Anyone who's looking for an in-depth and more than a little disturbing look into how the rich and powerful use offshore tax havens need look no further than a new report from the Center for Public Integrity's International Consortium of Investigative Journalists out today. (That's a long-name, but the nonpartisan group earned every letter for all the work they poured into the project over the last 15 months.)
The study—which will be updated with additional findings as reporters continue to dig in—centers around a trove of 2.5 million leaked financial documents from around the world. To put that in perspective, the leak is 160 times larger than Wikileaks' State Department database that kept reporters busy for weeks. The offshore effort took one the biggest collaborations in journalism history to sort through: more than 80 journalists from more than 40 countries worked together for more than a year to extract meaning from the documents.
While the reporters at the center and at other media outlets are still uncovering additional nuggets, the current findings seem to fall within a few broad categories: the offshore secrecy practices of the mega rich, of politicians, and of those connected to corruption and criminal activity. While that's perhaps not surprising to the cynically inclined, there's now data to back up those assumptions.
The findings shed light on 120,000 offshore companies and trusts, almost 130,000 individuals, and pertain to nearly 170 different countries. Given the size of the trove, there's myriad ways for the data to be cut and nearly countless stories to tell, but few paint a rosy picture of international finance. The best place to start is probably the CPI's overview of the whole project, which you can find here. Here's some relevant context of why these files matter to get you started:
The vast flow of offshore money — legal and illegal, personal and corporate — can roil economies and pit nations against each other. Europe’s continuing financial crisis has been fueled by a Greek fiscal disaster exacerbated by offshore tax cheating and by a banking meltdown in the tiny tax haven of Cyprus, where local banks’ assets have been inflated by waves of cash from Russia. Anti-corruption campaigners argue that offshore secrecy undermines law and order and forces average citizens to pay higher taxes to make up for revenues that vanish offshore. Studies have estimated that cross-border flows of global proceeds of financial crimes total between $1 trillion and $1.6 trillion a year. ICIJ’s 15-month investigation found that, alongside perfectly legal transactions, the secrecy and lax oversight offered by the offshore world allows fraud, tax dodging and political corruption to thrive. The anonymity of the offshore world makes it difficult to track the flow of money. A study by James S. Henry, former chief economist at McKinsey & Company, estimates that wealthy individuals have $21 trillion to $32 trillion in private financial wealth tucked away in offshore havens — roughly equivalent to the size of the U.S. and Japanese economies combined.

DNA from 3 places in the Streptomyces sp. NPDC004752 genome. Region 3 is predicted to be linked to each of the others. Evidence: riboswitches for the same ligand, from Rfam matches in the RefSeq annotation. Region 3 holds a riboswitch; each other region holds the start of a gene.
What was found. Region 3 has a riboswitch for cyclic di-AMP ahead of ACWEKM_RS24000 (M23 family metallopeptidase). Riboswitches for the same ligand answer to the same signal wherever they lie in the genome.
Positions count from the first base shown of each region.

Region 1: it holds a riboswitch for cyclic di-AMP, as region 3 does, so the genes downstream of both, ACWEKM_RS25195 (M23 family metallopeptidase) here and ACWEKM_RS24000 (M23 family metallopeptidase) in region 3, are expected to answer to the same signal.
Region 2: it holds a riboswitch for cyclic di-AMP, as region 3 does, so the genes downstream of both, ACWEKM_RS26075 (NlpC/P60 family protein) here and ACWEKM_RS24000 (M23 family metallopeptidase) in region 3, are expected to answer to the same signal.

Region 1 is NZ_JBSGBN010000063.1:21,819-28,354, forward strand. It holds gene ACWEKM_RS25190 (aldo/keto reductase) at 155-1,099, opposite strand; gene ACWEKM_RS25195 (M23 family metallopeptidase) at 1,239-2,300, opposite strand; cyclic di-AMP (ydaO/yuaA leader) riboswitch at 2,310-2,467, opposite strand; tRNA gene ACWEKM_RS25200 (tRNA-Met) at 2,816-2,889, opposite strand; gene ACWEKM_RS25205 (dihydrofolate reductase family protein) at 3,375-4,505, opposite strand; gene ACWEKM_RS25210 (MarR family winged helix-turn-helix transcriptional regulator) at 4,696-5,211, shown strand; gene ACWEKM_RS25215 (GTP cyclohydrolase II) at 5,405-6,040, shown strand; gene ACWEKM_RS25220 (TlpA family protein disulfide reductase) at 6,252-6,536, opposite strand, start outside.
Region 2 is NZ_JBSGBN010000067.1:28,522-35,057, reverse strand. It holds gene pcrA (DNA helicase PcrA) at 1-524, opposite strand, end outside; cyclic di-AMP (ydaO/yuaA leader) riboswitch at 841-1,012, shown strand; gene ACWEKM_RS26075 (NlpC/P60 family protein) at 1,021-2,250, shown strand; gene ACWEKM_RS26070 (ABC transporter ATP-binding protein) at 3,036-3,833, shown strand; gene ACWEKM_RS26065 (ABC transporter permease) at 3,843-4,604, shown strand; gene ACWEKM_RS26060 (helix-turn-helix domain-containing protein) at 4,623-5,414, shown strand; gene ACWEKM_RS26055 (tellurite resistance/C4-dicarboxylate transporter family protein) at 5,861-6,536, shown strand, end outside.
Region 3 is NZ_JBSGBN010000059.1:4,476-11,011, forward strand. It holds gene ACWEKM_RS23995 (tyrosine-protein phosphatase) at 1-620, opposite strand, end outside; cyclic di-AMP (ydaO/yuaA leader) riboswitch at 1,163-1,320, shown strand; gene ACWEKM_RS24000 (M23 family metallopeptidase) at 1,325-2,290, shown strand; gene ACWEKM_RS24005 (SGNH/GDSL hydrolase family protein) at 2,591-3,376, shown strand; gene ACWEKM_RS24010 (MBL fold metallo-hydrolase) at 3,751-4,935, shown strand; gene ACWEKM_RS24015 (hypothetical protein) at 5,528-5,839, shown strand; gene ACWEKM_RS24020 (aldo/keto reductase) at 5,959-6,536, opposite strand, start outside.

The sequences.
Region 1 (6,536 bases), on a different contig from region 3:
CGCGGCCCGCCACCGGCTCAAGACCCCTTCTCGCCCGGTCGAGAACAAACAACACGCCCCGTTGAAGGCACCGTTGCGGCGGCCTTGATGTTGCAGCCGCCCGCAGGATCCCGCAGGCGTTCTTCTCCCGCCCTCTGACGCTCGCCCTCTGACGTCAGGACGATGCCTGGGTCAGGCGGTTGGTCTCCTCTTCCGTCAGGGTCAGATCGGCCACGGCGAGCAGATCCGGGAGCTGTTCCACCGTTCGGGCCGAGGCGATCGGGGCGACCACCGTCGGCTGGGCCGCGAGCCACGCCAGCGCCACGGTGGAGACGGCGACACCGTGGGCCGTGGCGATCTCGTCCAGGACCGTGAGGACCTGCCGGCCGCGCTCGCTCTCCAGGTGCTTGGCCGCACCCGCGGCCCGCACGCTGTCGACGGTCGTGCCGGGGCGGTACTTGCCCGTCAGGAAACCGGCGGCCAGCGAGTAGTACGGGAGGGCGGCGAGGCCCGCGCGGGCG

You'll find the early reports over at the project's homepage, and a smattering of stories from media outlets around the globe as well. ICIJ says they and their media partners will release more stories in the coming weeks, but here are a few of the early highlights:
—30 American clients of Singapore-based Portcullis TrustNet are accused in lawsuits of significant financial crimes and misconduct. It looks like the Washington Post will have more on this soon. TrustNet was one of two companies investigated in depth by the ICIJ collaboration. But a teaser from the ICIJ says that those 30 Americans include "ex Wall Street titans Paul Bilzerian, a corporate raider who was convicted of tax fraud and securities violations in 1989, and Raj Rajaratnam, a billionaire hedge fund manager who was sent to prison in 2011 in one of the biggest insider trading scandals in U.S. history."
—Those benefiting from offshore corporation tax breaks and trusts include top Russian officials, which suggests Putin's public campaign to end offshoring may not be as genuine as he'd like everyone to believe. ICIJ explains, "owners of corporations registered in the British Virgin Islands included top managers of state-controlled giants including Gazprom, one of the world’s largest extractors of natural gas. Others in the documents include relatives of ranking Russian officials and prominent private business people."
—A British woman named Sarah Petre-Mears, who lives on a remote Caribbean tax haven, is somehow the director of more than 1,200 companies. Or not. The investigation explains: "John Parker is one of her UK connections, who registers offshore entities for anonymous clients with her as nominee director. Petre-Mears does not appear to need to know much about the people for whom she passes resolutions, allots shares, and helps set up bank accounts. All she has to do is sign her name." She's one of 28 people named by ICIJ who essentially act as fake directors for, collectively, more than 21,000 companies.
—Carmen Thyssen-Bornemisza, one of the world's biggest art collectors, uses secret tax haven companies to avoid annual wealth taxes on the Van Goghs, Monets, Matisses, and other masterpieces she owns. She's not the only one.
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